The lawsuit alleges that politics played a role in Crawford's actions. Abortion opponents consider the medication an early form of abortion, even though the FDA and medical groups classify it as a contraceptive.

Crawford, however, insisted that he made the decision on his own, and that it was based solely on concerns about enforcing the prescription requirement for only part of the population.

Crawford resigned shortly after he delayed the Plan B decision, under circumstances that have yet to be fully explained. -- Julie Rovner

Coffee May Protect Liver from Alcohol Abuse

June 13, 2006 -- Coffee may protect heavy drinkers from getting cirrhosis of the liver, according to a study by Kaiser Permanente.

Kaiser researchers looked at questionnaires filled out by more than 125,000 patients during the years l978 to 1985. They looked at how many were heavy alcohol drinkers (defined as three or more drinks a day); how many later developed cirrhosis of the liver; and how much coffee they drank.

Heavy alcohol drinkers who also drank more than four cups of coffee a day had one-fifth the risk of developing of developing cirrhosis compared to those who didn't drink coffee.

Researchers estimate that for every cup of coffee patients decreased their risk of cirrhosis by about 20 percent. But they're quick to point out the findings are not a license for heavy drinkers to simply drink more coffee. Heavy alcohol use also causes heart damage and dementia. And researchers say heavy drinkers should cut down or quit. -- Patricia Neighmond

Wellbutrin Approved for Seasonal Disorder

June 12, 2006 -- The Food and Drug Administration has approved a popular antidepressant for the treatment of seasonal affective disorder, a depression-like condition that hits as days get shorter.

Wellbutrin was approved in 1985 for the treatment of depression.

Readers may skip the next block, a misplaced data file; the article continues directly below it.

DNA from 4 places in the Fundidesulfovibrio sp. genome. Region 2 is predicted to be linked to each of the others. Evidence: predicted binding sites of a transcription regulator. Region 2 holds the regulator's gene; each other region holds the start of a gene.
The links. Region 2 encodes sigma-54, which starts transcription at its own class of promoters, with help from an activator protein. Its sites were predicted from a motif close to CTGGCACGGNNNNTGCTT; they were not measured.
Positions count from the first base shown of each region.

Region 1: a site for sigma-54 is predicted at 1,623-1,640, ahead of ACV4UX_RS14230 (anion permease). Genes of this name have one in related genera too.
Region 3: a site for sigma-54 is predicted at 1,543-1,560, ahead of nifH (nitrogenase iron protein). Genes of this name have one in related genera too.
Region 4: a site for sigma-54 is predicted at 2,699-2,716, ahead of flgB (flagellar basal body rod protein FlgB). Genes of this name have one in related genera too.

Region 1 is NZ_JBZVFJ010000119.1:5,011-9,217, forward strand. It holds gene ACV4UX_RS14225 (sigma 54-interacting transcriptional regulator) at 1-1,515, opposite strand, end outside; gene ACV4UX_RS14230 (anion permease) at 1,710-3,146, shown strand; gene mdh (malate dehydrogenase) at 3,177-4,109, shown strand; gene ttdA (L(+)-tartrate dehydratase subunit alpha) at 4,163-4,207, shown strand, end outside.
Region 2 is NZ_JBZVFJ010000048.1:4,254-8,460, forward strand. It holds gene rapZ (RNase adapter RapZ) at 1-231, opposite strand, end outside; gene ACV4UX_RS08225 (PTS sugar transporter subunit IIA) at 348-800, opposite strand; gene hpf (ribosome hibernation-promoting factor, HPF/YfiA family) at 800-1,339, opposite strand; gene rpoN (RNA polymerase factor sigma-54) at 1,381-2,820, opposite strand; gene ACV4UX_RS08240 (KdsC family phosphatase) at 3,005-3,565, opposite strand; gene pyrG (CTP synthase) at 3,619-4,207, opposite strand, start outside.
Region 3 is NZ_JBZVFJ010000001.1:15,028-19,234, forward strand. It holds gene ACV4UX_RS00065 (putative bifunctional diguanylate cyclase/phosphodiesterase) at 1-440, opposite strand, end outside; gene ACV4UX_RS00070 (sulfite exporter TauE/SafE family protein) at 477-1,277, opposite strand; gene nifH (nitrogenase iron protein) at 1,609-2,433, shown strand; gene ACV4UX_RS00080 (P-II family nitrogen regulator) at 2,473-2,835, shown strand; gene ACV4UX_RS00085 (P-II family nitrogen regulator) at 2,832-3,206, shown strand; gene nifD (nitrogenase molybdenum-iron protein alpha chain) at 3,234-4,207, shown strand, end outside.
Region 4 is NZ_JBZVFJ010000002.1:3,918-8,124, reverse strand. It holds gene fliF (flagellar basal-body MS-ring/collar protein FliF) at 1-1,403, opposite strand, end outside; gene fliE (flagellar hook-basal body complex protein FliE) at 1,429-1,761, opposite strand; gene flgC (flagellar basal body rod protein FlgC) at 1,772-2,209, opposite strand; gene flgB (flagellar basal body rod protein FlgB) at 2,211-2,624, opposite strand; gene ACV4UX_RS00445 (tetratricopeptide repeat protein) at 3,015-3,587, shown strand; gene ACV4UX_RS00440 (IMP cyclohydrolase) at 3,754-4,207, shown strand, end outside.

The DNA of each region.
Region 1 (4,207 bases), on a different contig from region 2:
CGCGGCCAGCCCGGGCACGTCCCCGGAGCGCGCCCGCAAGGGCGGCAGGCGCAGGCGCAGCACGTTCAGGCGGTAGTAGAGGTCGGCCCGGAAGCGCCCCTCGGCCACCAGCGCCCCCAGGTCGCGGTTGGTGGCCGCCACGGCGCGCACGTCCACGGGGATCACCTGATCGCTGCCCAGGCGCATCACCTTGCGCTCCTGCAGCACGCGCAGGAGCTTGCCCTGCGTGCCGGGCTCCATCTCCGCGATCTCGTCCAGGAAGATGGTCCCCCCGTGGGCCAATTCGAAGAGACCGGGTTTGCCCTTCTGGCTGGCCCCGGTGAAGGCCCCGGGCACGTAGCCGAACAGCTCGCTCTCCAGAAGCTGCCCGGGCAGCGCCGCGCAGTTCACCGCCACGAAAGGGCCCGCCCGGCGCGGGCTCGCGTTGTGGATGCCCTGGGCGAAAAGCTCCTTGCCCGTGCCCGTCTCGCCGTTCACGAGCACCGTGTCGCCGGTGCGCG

Seasonal affective disorder is usually treated with exposure to as much sunlight as possible, or with full-spectrum lights. With severe symptoms, some doctors will try any one of a number of antidepressants.

Manufacturer GlaxoSmithKline won FDA approval for Wellbutrin for seasonal affective disorder by doing clinical testing. People with a history of wintertime blues were given the drug in autumn, and were tapered off in spring. At the end of the treatment, 84 percent were depression free, compared with 72 percent of those who were given a placebo. The FDA says it's the first drug approved for seasonal affective disorder. -- Joanne Silberner

Counterfeit Malaria Drugs Widespread on Asian Market

June 12, 2006 -- Researchers say that up to half of malaria drugs sold in Southeast Asia are counterfeit. In the case of one Burmese man, the fake drug caused his death.

Doctors diagnosed malaria in the 23-year-old man and gave him a pill called artesunate that nearly always works. Several days later he died.

The case is reported in Public Library of Science/Medicine, an online journal. It's believed to be the first documented death from counterfeit artesunate, even though several studies show that 30 percent to 50 percent of the drug in Southeast Asia is fake.

Such deaths usually go undetected, according to Fecundo Fernandez of Georgia Tech.

"We are all realizing this is a severe problem because the fakes are becoming very sophisticated," says Fernandez. "It's not so easy to recognize them any more."

Fernandez' team analyzed the pills given to the Burmese man. They contained a small amount of the actual malaria drug. That can fool current tests used to detect fake drugs. -- Richard Knox